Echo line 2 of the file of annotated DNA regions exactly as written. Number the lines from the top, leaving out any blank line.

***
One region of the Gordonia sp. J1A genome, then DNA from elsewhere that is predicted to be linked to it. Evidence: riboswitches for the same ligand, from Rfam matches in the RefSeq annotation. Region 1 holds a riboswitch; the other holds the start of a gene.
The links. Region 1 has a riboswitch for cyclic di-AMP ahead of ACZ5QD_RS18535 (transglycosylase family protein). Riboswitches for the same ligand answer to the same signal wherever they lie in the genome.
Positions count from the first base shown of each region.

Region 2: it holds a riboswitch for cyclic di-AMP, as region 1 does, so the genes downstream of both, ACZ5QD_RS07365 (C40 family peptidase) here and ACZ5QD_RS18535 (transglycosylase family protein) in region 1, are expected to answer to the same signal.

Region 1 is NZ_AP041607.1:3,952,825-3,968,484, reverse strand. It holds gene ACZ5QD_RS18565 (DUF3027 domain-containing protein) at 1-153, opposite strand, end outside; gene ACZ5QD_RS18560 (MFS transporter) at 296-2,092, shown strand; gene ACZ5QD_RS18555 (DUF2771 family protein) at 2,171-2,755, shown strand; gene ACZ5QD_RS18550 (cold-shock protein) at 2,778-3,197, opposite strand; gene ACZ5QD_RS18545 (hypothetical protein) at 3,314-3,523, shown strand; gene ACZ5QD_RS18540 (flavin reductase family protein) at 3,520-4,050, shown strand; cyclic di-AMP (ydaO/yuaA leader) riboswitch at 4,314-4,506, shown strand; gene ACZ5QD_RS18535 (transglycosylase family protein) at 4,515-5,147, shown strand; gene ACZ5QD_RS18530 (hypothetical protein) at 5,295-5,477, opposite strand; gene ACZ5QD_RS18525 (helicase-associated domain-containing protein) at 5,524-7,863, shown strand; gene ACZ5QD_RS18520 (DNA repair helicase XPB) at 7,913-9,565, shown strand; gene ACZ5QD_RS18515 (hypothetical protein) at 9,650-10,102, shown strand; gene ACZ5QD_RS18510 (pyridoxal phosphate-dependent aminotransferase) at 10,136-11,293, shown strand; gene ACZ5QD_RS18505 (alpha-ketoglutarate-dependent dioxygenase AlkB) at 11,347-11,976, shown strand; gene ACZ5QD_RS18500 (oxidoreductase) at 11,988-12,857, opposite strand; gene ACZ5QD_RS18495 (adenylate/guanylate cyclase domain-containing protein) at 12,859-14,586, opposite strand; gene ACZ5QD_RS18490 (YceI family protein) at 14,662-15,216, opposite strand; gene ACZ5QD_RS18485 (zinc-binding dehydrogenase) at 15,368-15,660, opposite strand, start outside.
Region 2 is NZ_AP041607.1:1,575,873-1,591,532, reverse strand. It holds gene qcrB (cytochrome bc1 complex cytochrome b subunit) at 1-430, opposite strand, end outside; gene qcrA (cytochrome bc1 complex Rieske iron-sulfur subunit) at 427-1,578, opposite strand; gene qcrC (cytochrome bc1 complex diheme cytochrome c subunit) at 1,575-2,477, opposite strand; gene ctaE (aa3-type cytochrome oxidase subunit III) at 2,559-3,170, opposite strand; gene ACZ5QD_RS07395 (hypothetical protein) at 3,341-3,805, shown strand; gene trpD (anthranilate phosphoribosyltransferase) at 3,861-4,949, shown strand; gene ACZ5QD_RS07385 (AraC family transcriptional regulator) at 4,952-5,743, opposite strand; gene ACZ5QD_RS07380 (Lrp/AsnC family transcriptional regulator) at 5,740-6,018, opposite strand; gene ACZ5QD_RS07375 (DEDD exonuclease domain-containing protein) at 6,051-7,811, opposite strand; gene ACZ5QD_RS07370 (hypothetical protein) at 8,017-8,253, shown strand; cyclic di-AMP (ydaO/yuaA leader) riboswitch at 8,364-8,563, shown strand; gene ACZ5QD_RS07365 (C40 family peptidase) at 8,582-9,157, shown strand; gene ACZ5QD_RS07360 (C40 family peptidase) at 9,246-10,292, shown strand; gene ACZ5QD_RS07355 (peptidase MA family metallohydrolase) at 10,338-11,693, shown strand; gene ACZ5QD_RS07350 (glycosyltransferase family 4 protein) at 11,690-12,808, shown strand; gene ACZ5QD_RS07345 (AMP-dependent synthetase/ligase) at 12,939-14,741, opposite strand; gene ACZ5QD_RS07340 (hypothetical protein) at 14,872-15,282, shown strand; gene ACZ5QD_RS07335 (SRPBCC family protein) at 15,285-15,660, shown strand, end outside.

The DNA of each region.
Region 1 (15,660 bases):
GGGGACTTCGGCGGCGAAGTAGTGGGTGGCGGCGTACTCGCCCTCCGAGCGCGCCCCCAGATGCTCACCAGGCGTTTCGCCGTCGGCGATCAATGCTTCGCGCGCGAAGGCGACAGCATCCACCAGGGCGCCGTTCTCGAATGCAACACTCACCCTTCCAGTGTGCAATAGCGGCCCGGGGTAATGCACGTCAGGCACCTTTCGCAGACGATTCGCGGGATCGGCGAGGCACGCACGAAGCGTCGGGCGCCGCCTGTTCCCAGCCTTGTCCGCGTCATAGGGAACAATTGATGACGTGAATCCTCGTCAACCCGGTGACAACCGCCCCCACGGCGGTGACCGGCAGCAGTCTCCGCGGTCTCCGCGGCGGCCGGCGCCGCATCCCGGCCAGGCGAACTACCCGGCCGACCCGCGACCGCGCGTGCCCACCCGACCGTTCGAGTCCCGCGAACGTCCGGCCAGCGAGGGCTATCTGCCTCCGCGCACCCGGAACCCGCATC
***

The links. Region 1 has a riboswitch for cyclic di-AMP ahead of ACZ5QD_RS18535 (transglycosylase family protein). Riboswitches for the same ligand answer to the same signal wherever they lie in the genome.